City Councilman Kevin de León on Wednesday proposed an idea for a pilot program that would expand open space in residential Los Angeles neighborhoods and convert more streets to pedestrian-friendly zones.
De León seeks to implement the first pilot block of city parks in his district. The proposal is modeled after Barcelona’s Superblocks, a block grid system that restricts traffic to major roads outside. Since the Spanish city implemented the program in 2016, the areas have seen a reduction in air and noise pollution, according to studies.
“Other parts of the world are showing that big cities can be pedestrian-centric, using parts of streets in neighborhoods for residents to own and widen open spaces, give kids more room to play and allow cyclists safer transit on neighborhood streets,” said de León.
“It’s time for Los Angeles to be a leader in America by showing that great American cities built around car-centric infrastructure can be transformed into livable cities,” he added.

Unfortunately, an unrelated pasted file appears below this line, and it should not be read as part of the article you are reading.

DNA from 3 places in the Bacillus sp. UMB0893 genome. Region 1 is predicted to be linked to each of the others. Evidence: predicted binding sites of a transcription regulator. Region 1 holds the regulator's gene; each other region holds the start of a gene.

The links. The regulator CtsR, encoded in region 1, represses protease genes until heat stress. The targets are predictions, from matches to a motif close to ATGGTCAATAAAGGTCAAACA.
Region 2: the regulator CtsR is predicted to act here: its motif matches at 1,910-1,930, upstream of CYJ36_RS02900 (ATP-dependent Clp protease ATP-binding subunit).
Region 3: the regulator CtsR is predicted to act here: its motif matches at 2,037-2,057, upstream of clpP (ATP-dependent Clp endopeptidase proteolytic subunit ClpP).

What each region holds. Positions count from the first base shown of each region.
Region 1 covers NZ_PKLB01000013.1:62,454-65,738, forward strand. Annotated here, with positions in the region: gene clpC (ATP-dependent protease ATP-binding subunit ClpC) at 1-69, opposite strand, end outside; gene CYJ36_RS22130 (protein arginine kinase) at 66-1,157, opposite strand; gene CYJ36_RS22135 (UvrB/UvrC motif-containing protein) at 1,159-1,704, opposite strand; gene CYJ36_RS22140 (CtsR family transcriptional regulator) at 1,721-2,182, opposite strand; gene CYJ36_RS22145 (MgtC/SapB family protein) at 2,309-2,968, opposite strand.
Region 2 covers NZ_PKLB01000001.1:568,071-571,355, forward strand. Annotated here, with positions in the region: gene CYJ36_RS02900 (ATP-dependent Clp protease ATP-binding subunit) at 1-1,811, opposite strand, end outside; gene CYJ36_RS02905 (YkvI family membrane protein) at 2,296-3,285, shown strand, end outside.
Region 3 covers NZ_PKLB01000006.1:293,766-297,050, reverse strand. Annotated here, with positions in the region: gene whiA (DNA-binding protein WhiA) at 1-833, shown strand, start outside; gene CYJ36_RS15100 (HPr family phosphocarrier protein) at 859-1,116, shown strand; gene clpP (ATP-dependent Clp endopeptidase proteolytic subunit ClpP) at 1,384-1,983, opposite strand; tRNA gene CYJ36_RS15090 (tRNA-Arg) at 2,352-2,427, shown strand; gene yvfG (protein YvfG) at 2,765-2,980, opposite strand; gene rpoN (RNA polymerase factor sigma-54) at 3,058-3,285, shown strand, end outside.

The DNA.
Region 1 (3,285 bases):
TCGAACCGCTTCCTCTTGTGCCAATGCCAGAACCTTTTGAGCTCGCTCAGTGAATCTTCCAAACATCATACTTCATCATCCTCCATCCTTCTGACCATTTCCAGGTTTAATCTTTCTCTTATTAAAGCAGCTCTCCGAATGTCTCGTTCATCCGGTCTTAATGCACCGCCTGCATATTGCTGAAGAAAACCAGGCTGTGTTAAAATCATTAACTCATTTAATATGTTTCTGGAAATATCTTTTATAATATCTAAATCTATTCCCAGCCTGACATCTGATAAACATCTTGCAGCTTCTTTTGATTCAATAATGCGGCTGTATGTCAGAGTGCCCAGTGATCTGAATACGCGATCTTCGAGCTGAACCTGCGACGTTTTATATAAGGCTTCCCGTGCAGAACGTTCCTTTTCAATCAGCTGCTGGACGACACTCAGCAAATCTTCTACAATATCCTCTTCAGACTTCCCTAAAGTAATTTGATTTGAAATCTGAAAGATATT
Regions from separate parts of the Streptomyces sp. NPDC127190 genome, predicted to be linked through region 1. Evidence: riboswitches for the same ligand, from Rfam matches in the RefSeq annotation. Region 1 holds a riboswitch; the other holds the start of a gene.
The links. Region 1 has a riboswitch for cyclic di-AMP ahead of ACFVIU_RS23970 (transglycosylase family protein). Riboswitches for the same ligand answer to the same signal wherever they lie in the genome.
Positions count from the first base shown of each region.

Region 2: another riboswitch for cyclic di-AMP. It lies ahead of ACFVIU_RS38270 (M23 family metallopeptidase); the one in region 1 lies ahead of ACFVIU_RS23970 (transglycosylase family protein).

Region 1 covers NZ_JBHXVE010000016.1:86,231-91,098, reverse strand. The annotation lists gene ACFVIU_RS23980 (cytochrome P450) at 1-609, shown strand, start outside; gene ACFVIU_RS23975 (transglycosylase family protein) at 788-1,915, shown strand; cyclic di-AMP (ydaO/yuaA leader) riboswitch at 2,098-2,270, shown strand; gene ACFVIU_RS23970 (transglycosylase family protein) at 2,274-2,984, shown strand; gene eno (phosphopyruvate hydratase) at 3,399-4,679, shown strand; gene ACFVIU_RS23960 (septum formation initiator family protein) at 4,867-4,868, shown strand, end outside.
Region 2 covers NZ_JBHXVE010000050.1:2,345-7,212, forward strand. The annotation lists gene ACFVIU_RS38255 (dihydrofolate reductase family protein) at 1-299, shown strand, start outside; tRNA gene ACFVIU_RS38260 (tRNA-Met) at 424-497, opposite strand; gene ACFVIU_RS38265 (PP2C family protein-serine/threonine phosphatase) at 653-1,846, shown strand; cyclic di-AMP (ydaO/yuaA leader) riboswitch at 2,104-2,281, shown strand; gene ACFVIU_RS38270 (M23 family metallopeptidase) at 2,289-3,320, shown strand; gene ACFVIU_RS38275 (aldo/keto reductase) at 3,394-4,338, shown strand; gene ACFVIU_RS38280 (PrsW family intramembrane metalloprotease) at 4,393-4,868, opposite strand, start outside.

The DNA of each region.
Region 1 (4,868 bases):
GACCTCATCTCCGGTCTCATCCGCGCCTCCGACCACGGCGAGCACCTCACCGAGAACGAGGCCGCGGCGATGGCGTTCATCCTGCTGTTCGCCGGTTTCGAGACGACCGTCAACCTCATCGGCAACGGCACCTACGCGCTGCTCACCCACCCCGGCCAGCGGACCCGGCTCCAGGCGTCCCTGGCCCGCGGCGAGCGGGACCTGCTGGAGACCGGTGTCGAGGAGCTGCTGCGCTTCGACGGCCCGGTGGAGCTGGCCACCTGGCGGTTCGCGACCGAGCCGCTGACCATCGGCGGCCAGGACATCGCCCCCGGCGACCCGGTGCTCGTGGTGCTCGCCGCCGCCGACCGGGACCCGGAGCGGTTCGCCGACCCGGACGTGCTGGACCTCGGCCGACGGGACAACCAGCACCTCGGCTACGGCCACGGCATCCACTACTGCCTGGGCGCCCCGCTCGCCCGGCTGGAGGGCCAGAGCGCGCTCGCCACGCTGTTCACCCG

In 2021, there were 294 traffic-related deaths in Los Angeles, a 20% increase from the previous year.
The councilman’s motion asks the city’s Department of Transportation to report on the funds and staff needed to start a citywide park block program. Also, develop an application process to prioritize the program in communities that have the fewest open spaces and the highest rate of vehicle accidents.
“We must rethink our streets to center them around pedestrians, bikers, transit and residents,” said Eli Lipmen, executive director of Move LA. “I’m excited to see Leon Councilman’s Park Blocks proposal because it will create more accessible, equitable and sustainable places for Angelenos to gather and engage.”